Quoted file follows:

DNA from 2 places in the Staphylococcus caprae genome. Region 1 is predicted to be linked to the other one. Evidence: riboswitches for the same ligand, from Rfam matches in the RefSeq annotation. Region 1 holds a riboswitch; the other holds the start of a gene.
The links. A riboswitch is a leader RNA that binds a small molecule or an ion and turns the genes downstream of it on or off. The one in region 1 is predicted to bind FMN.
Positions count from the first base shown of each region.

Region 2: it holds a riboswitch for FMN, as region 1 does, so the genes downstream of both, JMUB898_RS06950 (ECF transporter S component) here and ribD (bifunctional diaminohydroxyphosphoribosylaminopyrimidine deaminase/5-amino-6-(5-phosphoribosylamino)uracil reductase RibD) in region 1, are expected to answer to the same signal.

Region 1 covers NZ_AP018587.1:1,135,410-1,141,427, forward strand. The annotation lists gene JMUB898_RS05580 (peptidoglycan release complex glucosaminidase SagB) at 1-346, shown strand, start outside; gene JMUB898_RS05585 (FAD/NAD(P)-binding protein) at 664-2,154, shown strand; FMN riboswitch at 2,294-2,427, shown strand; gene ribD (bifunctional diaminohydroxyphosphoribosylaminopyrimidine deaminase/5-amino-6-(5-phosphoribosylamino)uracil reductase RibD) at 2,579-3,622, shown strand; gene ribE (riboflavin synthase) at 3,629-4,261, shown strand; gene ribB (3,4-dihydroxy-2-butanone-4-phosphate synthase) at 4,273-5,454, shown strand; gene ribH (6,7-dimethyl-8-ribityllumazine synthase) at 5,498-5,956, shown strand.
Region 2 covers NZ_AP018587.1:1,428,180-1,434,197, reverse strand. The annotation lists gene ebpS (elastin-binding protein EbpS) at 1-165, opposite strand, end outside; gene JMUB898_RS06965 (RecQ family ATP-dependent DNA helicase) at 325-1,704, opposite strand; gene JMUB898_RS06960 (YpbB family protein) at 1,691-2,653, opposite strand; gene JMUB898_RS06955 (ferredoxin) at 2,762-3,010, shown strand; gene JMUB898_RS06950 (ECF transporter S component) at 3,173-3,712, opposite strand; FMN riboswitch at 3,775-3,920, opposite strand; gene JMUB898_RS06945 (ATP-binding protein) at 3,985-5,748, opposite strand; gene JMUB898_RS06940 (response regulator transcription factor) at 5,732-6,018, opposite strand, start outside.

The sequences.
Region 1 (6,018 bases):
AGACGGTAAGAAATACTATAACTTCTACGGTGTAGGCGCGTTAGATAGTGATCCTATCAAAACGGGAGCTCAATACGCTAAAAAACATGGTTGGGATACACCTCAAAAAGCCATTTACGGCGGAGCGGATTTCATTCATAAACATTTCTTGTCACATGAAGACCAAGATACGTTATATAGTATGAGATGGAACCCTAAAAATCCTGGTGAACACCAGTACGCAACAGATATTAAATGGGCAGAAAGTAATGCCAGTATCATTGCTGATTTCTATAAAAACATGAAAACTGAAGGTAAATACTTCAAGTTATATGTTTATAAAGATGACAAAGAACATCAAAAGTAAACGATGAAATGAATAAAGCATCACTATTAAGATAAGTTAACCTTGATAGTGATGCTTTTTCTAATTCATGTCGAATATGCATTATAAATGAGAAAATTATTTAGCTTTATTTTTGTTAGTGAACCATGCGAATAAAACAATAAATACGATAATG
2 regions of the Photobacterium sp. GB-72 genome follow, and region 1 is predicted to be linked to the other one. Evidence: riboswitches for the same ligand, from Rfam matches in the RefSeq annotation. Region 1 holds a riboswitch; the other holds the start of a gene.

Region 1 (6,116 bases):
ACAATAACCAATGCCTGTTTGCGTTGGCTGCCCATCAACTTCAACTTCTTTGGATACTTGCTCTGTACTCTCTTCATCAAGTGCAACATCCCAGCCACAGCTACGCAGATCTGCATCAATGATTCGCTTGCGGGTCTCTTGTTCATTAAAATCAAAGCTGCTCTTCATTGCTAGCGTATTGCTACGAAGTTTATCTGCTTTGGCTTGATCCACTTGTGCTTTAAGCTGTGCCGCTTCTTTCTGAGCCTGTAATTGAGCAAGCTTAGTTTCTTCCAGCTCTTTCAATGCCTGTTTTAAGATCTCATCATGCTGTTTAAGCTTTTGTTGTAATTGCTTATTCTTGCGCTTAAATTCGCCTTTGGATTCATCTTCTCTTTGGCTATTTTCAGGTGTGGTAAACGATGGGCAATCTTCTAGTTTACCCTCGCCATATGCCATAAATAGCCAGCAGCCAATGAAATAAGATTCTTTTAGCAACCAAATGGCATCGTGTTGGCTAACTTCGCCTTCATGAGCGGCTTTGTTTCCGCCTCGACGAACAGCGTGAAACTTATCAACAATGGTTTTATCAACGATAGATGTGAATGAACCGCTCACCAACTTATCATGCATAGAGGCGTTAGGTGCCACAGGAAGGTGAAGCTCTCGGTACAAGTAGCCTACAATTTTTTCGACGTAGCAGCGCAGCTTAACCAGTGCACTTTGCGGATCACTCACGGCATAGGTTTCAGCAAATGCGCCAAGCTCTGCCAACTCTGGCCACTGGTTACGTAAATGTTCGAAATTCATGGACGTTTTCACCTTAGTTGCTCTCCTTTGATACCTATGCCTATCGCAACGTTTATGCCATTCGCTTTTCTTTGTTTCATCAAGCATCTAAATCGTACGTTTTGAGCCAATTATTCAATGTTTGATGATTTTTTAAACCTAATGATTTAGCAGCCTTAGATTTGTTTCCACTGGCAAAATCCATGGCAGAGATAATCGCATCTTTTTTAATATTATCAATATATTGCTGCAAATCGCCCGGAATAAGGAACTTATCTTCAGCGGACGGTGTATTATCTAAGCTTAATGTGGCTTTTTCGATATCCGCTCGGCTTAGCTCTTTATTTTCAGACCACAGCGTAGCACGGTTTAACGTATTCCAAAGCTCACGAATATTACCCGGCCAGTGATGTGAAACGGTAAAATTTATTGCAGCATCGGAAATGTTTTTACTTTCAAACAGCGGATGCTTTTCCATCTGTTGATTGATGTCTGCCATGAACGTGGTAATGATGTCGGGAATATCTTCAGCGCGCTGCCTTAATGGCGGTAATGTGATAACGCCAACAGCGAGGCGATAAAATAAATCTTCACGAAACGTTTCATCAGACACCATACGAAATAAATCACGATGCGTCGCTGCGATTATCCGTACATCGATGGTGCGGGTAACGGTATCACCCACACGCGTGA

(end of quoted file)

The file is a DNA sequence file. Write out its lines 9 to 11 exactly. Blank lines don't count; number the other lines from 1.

AGACGGTAAGAAATACTATAACTTCTACGGTGTAGGCGCGTTAGATAGTGATCCTATCAAAACGGGAGCTCAATACGCTAAAAAACATGGTTGGGATACACCTCAAAAAGCCATTTACGGCGGAGCGGATTTCATTCATAAACATTTCTTGTCACATGAAGACCAAGATACGTTATATAGTATGAGATGGAACCCTAAAAATCCTGGTGAACACCAGTACGCAACAGATATTAAATGGGCAGAAAGTAATGCCAGTATCATTGCTGATTTCTATAAAAACATGAAAACTGAAGGTAAATACTTCAAGTTATATGTTTATAAAGATGACAAAGAACATCAAAAGTAAACGATGAAATGAATAAAGCATCACTATTAAGATAAGTTAACCTTGATAGTGATGCTTTTTCTAATTCATGTCGAATATGCATTATAAATGAGAAAATTATTTAGCTTTATTTTTGTTAGTGAACCATGCGAATAAAACAATAAATACGATAATG
2 regions of the Photobacterium sp. GB-72 genome follow, and region 1 is predicted to be linked to the other one. Evidence: riboswitches for the same ligand, from Rfam matches in the RefSeq annotation. Region 1 holds a riboswitch; the other holds the start of a gene.

Region 1 (6,116 bases):